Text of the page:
Welcome to Melbourne! Or Narrm, in the language of the Wurundjeri people, who are the traditional owners of the land on which Melbourne is now located. Melbourne is the effortlessly hip, unofficial foodie capital of Australia. Here, you can wander some of the trendiest art galleries, marvel at museums and sip countless cups of some of the finest-brewed specialty coffee on the planet. It's recommended that you arrive a few extra days before your adventure starts if you want to experience all this city has to offer. Today, you’ll meet your group leader and fellow travellers bright and early for an 8 am welcome meeting. Then, hit the road and start your journey along the Great Southern Touring Route – AKA Australia’s finest road trip. Your first stop today is Hanging Rock Reserve, where you’ll embark on the famous Pinnacle Walk to the summit. This area was shaped by a volcanic eruption some six million years ago and is an important landmark for three First Nations groups – the Woi Wurrung (Wurundjeri), the Djaara and the Taungurung. Keep your eye out for local wildlife like kangaroos, wallabies and echidnas on your walk before taking in the views from the summit. From here, you’ll drive to Daylesford for lunch and if your trip departs on a Sunday, you’ll have time to explore the Daylesford Sunday Market. Uniquely, only fresh produce sourced within a 50 km radius can be sold at this market. After some time in Daylesford, continue to the historic goldfield town of Ballarat where you’ll stay tonight. Perhaps visit Sovereign Hill or the Art Gallery of Ballarat, with the afternoon and evening at your leisure.
After breakfast this morning, you’ll say goodbye to Ballarat and head south toward Apollo Bay. You’ll get your first taste of the spectacular Great Ocean Road today as you hit the coastline in Anglesea and follow the scenic highway along to Apollo Bay. This is Eastern Maar country, and was recently returned to the Traditional Owners in Victoria's first native title in a decade. The Great Ocean Road is one of the world’s most famed coastal drives, as you wind by striking windswept cliffs with views across the Southern Ocean, you’ll quickly see why. Once you reach Apollo Bay, you’ll enjoy a special experience at Wildlife Wonders – a social enterprise operated by the Conservation Ecology Centre working to develop and deliver solutions to the most urgent conservation challenges in the Otways region. Apollo Bay is on the doorstep of the Otway National Park, an ecosystem of lush rainforests, ancient plant life, waterfalls and secluded beaches – to name just a few. Join Wildlife Wonders guided walk through the magical Otways bushland where you'll discover lush fern gullies, eucalypt woodlands and spectacular ocean vistas. Learn the secrets of the bush from your conservationist guide and spot local wildlife like koalas and wallabies and, if you’re lucky, a potoroo or bandicoot. Wildlife Wonders invest 100% of profits into vital research and conservation projects to save local threatened species. After this heart-warming visit, you’ll make your way to your accommodation and enjoy free time in this chilled-out beachside town this afternoon.
Today, you really find out why this stretch of road is known as Australia’s finest road trip. Travel from Apollo Bay all the way to Warrnambool, with plenty of scenic stops along the way. Enjoy the dramatic scenery The Great Ocean Road is so well known for – one moment you’ll be marvelling at dramatic cliffs and the surging oceans below and the next you’ll be surrounded by native bushland. There's plenty of lookouts and white powdery beach walks (if the weather permits) to break up the drive today. Plus, the piece de resistance of today’s adventures – some time to discover the rugged splendour of the 12 Apostles. Created by the constant erosion from ocean swells and swirling winds that began some 10-20 million years ago, the incredible rock stacks now rise majestically up to 45 m out of the ocean below. It’s a sight to behold and one you won’t forget any time soon. This evening, you’ll continue to Warrnambool where you might like to join your fellow travellers for dinner and discuss the inspiring sights you witnessed today.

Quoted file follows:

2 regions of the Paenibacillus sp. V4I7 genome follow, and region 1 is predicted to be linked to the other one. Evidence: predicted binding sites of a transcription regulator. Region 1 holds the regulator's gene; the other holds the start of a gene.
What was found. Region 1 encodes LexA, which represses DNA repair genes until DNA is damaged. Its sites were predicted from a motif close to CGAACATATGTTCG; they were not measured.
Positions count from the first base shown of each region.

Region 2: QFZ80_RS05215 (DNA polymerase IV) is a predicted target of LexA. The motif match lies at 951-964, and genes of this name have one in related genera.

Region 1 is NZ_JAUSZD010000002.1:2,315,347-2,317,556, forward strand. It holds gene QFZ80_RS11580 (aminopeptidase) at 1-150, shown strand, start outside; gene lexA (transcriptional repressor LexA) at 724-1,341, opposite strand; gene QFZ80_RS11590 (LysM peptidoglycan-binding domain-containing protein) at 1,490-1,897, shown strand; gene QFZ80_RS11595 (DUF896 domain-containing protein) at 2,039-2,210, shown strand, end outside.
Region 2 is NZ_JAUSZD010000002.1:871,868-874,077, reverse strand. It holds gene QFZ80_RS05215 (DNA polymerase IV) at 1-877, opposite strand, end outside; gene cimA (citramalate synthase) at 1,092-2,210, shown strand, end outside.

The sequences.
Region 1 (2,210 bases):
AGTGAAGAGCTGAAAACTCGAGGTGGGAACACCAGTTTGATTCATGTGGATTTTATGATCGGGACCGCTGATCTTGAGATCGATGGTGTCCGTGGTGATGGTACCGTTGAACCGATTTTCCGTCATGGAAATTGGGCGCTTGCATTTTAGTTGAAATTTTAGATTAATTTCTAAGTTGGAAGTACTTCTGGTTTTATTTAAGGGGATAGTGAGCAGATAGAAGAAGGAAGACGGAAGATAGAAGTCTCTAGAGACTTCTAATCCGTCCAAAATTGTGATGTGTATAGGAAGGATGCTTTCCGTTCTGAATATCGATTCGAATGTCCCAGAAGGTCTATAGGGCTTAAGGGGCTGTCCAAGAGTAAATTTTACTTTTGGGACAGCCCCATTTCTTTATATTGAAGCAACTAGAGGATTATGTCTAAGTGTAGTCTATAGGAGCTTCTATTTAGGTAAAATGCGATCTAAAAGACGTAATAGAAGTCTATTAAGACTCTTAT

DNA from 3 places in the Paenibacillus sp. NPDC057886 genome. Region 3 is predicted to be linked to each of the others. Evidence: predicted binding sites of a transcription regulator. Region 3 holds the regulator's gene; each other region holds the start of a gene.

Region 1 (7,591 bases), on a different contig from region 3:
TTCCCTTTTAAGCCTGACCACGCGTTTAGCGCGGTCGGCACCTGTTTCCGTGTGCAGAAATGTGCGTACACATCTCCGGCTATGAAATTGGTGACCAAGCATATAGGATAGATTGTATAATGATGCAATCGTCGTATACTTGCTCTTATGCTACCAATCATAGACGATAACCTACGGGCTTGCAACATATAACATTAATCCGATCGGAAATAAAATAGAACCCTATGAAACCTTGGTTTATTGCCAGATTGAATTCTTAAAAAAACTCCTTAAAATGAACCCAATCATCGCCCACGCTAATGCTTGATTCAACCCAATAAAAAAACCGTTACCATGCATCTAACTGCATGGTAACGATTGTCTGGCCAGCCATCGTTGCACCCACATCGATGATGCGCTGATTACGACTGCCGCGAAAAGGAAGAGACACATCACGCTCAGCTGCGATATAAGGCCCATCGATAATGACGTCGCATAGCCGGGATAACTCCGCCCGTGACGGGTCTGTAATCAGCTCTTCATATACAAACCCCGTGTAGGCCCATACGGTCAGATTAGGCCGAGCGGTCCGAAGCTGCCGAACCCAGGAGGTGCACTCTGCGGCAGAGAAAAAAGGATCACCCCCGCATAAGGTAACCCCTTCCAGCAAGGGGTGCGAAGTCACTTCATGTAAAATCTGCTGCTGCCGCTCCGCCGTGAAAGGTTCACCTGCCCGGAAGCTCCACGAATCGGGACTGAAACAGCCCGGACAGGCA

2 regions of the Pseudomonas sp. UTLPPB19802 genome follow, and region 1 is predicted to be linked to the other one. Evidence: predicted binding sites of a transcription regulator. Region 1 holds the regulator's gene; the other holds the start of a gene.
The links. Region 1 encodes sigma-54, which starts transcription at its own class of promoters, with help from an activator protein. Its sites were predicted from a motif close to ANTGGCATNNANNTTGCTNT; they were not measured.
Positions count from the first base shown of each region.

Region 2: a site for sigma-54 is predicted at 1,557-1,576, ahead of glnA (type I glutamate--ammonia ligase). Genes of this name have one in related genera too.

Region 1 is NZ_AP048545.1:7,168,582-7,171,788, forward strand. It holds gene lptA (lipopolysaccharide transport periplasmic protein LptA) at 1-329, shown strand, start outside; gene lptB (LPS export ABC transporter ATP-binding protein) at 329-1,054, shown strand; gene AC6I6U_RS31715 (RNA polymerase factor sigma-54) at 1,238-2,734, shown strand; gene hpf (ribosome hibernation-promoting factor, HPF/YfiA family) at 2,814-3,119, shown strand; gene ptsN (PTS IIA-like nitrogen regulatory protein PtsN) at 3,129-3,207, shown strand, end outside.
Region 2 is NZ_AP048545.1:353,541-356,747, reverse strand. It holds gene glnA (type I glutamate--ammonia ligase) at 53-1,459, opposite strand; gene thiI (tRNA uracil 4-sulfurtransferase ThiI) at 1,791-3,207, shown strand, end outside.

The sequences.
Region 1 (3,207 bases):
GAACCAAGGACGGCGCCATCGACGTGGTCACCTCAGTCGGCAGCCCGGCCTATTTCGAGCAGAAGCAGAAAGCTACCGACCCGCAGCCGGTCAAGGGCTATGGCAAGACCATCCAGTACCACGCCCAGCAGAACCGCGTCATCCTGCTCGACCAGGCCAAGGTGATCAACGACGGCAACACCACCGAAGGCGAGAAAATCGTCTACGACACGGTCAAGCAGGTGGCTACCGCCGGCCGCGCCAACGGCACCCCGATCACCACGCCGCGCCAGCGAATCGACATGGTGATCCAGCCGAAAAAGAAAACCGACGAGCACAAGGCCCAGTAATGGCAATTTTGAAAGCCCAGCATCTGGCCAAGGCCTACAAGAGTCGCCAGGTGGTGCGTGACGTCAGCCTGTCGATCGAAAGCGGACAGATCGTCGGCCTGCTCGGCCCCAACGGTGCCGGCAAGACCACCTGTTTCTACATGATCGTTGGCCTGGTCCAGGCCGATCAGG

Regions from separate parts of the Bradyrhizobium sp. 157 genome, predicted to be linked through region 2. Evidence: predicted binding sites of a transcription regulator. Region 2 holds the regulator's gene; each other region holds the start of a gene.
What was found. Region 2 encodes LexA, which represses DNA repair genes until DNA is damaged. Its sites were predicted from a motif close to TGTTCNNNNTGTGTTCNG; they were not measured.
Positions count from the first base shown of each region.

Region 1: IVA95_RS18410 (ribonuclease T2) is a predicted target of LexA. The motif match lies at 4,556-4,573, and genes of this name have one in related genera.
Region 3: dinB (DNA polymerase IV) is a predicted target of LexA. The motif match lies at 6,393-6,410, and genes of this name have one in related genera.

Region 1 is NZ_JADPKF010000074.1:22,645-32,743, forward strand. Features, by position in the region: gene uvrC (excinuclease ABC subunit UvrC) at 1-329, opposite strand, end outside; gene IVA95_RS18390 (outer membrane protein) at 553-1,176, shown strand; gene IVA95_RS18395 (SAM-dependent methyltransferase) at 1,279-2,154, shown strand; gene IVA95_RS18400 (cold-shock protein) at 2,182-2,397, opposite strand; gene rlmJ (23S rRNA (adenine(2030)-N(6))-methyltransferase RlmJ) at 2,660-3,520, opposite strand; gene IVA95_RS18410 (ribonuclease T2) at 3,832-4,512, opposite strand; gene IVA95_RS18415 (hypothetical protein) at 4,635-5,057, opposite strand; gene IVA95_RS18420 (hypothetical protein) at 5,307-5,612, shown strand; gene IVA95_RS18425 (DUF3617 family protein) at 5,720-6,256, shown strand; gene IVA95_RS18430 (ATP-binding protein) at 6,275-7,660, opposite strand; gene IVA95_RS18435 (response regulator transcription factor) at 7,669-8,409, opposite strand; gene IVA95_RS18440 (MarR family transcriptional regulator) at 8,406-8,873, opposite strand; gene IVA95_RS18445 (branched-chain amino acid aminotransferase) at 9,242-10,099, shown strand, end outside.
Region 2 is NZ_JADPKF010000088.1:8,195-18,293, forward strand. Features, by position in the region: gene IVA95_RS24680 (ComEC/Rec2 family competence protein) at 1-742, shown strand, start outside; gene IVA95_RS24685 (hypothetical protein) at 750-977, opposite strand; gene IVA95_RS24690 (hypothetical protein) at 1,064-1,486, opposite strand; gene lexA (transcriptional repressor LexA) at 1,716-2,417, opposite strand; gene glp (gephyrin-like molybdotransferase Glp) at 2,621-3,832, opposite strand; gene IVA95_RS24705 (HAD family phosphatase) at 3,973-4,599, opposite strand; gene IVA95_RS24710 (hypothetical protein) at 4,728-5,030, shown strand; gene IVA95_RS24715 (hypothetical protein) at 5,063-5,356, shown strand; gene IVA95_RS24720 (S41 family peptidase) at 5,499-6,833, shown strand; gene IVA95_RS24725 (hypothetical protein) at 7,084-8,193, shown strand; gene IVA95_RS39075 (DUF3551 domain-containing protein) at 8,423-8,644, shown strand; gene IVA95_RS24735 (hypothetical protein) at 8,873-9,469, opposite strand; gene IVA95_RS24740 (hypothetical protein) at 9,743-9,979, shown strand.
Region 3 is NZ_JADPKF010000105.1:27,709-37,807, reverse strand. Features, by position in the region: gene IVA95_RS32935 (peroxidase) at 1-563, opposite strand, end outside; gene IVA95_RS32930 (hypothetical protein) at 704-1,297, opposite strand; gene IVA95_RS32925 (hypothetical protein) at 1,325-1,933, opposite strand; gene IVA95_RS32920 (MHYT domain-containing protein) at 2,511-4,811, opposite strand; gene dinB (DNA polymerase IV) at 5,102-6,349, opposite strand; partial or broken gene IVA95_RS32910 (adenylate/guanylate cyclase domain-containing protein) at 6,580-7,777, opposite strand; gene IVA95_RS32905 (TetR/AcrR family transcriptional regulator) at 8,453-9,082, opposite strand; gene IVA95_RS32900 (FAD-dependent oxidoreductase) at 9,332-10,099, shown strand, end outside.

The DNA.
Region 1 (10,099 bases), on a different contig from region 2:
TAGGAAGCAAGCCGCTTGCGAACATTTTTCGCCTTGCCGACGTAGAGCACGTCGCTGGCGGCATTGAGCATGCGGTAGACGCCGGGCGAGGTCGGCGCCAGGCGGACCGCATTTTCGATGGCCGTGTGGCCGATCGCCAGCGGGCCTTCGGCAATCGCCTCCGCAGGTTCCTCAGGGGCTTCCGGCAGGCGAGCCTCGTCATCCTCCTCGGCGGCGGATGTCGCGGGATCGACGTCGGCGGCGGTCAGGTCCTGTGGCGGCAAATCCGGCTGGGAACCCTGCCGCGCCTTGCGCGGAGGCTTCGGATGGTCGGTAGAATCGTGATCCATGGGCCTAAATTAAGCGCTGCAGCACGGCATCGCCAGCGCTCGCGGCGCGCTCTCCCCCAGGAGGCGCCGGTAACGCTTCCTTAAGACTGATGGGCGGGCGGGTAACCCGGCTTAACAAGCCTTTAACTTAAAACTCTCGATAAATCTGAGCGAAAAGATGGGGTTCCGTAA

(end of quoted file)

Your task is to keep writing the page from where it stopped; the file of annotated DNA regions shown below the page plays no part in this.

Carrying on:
Buckle up for another day on the great open road as we set our sights for our first stop in Budj Bim. This area is located within Gunditjmara Country and is full of culture and incredible volcanic landscapes. You’ll learn more about the history, bushland and wildlife of this area on a walking tour with a Gunditjmara cultural guide. Your guide will give you an overview of the Gunditjmara creation story and point out the extensive marine and birdlife on Tae Rak (Lake Condah). The lake is made up of 1,700 hectares of significant wetlands and stony rises right next to the historic lava flows of Budj Bim National Park. The Gunditjmara people have sustained life here for tens of thousands of years and created what is considered one of Australia’s earliest and largest aquaculture ventures. You’ll gain incredible insight into the history of the Gunditjmara people and how these landscapes were shaped by ancient volcanic movements. After your guided walk, enjoy a grazing board at the Tae Rak Aquaculture Centre & Café for lunch. Try all-Australian ingredients like grilled kooyang (eel), grilled macadamia nuts, pickled vegetables, kangaroo, emu and other local bush foods. With a belly full of bush tucker, hit the road to Grampians (Gariwerd) National Park where you’ll have time to explore in the afternoon and enjoy the evening at your leisure.
Be sure to fuel up at breakfast today because you’ve got a day full of exploring the Grampians (Gariwerd) National Park ahead. You can expect to see majestic waterfalls, rugged sandstone ridges, mountain vistas and magnificent rock art sites on your walks today. Traditionally known as Gariwerd, this region is home to the largest number of rock art paintings and shelters in Southern Australia. Today’s walks will feature these sites and likely introduce you to local wildlife like kangaroos, wallabies, emus and native birds. To top it off, you’ll stop to enjoy a packed picnic lunch in a scenic spot today. With a number of walking trails to choose from, your leader will pick the best, considering weather and track conditions and group ability. This evening, kick your feet up and relax after a full day of walking. Perhaps, meet up with your group for a final dinner together and reflect on the highlights of your great southern adventure.